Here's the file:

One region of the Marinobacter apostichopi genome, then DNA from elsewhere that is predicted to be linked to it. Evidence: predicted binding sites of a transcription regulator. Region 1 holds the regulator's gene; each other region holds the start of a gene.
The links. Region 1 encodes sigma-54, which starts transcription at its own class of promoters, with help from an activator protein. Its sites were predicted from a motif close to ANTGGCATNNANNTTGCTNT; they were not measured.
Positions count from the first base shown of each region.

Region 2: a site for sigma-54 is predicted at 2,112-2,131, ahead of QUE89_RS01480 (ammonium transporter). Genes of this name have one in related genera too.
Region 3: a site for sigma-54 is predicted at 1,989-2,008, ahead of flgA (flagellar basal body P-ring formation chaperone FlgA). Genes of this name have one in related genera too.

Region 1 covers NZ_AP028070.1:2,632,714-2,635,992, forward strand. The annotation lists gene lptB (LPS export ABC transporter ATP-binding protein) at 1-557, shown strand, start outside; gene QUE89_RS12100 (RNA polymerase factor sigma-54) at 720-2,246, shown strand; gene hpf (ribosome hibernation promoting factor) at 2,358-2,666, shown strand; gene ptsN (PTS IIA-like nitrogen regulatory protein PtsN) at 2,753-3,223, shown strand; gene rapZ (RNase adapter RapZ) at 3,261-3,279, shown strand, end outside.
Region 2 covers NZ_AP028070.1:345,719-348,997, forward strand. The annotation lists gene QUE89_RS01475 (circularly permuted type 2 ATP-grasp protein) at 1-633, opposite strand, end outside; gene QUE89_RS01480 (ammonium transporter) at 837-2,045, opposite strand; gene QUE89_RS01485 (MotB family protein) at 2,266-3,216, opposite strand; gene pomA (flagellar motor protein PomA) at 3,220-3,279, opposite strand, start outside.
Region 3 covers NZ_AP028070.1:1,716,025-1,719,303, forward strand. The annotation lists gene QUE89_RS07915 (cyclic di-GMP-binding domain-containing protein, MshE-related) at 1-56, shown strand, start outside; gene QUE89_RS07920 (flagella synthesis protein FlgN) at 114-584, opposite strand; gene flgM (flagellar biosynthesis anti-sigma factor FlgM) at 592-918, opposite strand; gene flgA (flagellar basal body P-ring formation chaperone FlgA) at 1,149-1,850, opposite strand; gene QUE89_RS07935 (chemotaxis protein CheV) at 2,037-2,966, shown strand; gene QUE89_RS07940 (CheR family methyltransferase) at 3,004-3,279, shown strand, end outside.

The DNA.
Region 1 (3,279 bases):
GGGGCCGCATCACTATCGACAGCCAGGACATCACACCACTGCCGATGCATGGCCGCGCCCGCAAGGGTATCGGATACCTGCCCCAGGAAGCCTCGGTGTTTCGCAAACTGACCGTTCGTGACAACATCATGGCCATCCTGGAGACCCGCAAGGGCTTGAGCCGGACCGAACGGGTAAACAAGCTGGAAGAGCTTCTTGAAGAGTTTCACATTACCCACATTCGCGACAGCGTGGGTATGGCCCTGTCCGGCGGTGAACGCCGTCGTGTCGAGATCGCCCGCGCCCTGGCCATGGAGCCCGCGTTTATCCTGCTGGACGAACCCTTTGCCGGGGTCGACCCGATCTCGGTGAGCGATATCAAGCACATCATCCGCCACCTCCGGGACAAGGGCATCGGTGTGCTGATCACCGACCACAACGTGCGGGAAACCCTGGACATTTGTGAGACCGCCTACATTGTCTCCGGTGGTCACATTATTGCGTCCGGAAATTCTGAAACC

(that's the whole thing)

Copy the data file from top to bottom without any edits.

One region of the Marinobacter apostichopi genome, then DNA from elsewhere that is predicted to be linked to it. Evidence: predicted binding sites of a transcription regulator. Region 1 holds the regulator's gene; each other region holds the start of a gene.
The links. Region 1 encodes sigma-54, which starts transcription at its own class of promoters, with help from an activator protein. Its sites were predicted from a motif close to ANTGGCATNNANNTTGCTNT; they were not measured.
Positions count from the first base shown of each region.

Region 2: a site for sigma-54 is predicted at 2,112-2,131, ahead of QUE89_RS01480 (ammonium transporter). Genes of this name have one in related genera too.
Region 3: a site for sigma-54 is predicted at 1,989-2,008, ahead of flgA (flagellar basal body P-ring formation chaperone FlgA). Genes of this name have one in related genera too.

Region 1 covers NZ_AP028070.1:2,632,714-2,635,992, forward strand. The annotation lists gene lptB (LPS export ABC transporter ATP-binding protein) at 1-557, shown strand, start outside; gene QUE89_RS12100 (RNA polymerase factor sigma-54) at 720-2,246, shown strand; gene hpf (ribosome hibernation promoting factor) at 2,358-2,666, shown strand; gene ptsN (PTS IIA-like nitrogen regulatory protein PtsN) at 2,753-3,223, shown strand; gene rapZ (RNase adapter RapZ) at 3,261-3,279, shown strand, end outside.
Region 2 covers NZ_AP028070.1:345,719-348,997, forward strand. The annotation lists gene QUE89_RS01475 (circularly permuted type 2 ATP-grasp protein) at 1-633, opposite strand, end outside; gene QUE89_RS01480 (ammonium transporter) at 837-2,045, opposite strand; gene QUE89_RS01485 (MotB family protein) at 2,266-3,216, opposite strand; gene pomA (flagellar motor protein PomA) at 3,220-3,279, opposite strand, start outside.
Region 3 covers NZ_AP028070.1:1,716,025-1,719,303, forward strand. The annotation lists gene QUE89_RS07915 (cyclic di-GMP-binding domain-containing protein, MshE-related) at 1-56, shown strand, start outside; gene QUE89_RS07920 (flagella synthesis protein FlgN) at 114-584, opposite strand; gene flgM (flagellar biosynthesis anti-sigma factor FlgM) at 592-918, opposite strand; gene flgA (flagellar basal body P-ring formation chaperone FlgA) at 1,149-1,850, opposite strand; gene QUE89_RS07935 (chemotaxis protein CheV) at 2,037-2,966, shown strand; gene QUE89_RS07940 (CheR family methyltransferase) at 3,004-3,279, shown strand, end outside.

The DNA.
Region 1 (3,279 bases):
GGGGCCGCATCACTATCGACAGCCAGGACATCACACCACTGCCGATGCATGGCCGCGCCCGCAAGGGTATCGGATACCTGCCCCAGGAAGCCTCGGTGTTTCGCAAACTGACCGTTCGTGACAACATCATGGCCATCCTGGAGACCCGCAAGGGCTTGAGCCGGACCGAACGGGTAAACAAGCTGGAAGAGCTTCTTGAAGAGTTTCACATTACCCACATTCGCGACAGCGTGGGTATGGCCCTGTCCGGCGGTGAACGCCGTCGTGTCGAGATCGCCCGCGCCCTGGCCATGGAGCCCGCGTTTATCCTGCTGGACGAACCCTTTGCCGGGGTCGACCCGATCTCGGTGAGCGATATCAAGCACATCATCCGCCACCTCCGGGACAAGGGCATCGGTGTGCTGATCACCGACCACAACGTGCGGGAAACCCTGGACATTTGTGAGACCGCCTACATTGTCTCCGGTGGTCACATTATTGCGTCCGGAAATTCTGAAACC